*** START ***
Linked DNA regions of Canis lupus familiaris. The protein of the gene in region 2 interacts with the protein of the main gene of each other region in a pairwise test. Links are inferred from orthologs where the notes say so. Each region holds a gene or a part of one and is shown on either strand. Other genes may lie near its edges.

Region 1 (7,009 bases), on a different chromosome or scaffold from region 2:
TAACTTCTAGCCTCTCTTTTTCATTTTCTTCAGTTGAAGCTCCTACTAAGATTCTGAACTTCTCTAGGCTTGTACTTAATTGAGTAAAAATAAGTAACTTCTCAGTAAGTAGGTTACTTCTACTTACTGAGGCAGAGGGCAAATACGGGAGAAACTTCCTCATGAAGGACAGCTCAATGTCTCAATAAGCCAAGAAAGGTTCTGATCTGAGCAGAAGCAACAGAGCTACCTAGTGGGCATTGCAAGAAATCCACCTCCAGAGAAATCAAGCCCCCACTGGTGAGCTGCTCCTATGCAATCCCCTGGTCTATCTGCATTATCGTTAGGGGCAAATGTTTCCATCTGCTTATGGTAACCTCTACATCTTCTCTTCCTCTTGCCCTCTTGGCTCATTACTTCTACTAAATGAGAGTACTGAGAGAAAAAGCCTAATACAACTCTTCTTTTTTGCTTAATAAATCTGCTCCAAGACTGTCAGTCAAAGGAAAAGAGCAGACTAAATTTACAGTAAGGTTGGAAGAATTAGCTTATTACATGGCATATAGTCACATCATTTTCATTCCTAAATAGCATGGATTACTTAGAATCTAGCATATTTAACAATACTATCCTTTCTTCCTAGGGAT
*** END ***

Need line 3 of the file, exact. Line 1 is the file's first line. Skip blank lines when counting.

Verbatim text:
TAACTTCTAGCCTCTCTTTTTCATTTTCTTCAGTTGAAGCTCCTACTAAGATTCTGAACTTCTCTAGGCTTGTACTTAATTGAGTAAAAATAAGTAACTTCTCAGTAAGTAGGTTACTTCTACTTACTGAGGCAGAGGGCAAATACGGGAGAAACTTCCTCATGAAGGACAGCTCAATGTCTCAATAAGCCAAGAAAGGTTCTGATCTGAGCAGAAGCAACAGAGCTACCTAGTGGGCATTGCAAGAAATCCACCTCCAGAGAAATCAAGCCCCCACTGGTGAGCTGCTCCTATGCAATCCCCTGGTCTATCTGCATTATCGTTAGGGGCAAATGTTTCCATCTGCTTATGGTAACCTCTACATCTTCTCTTCCTCTTGCCCTCTTGGCTCATTACTTCTACTAAATGAGAGTACTGAGAGAAAAAGCCTAATACAACTCTTCTTTTTTGCTTAATAAATCTGCTCCAAGACTGTCAGTCAAAGGAAAAGAGCAGACTAAATTTACAGTAAGGTTGGAAGAATTAGCTTATTACATGGCATATAGTCACATCATTTTCATTCCTAAATAGCATGGATTACTTAGAATCTAGCATATTTAACAATACTATCCTTTCTTCCTAGGGAT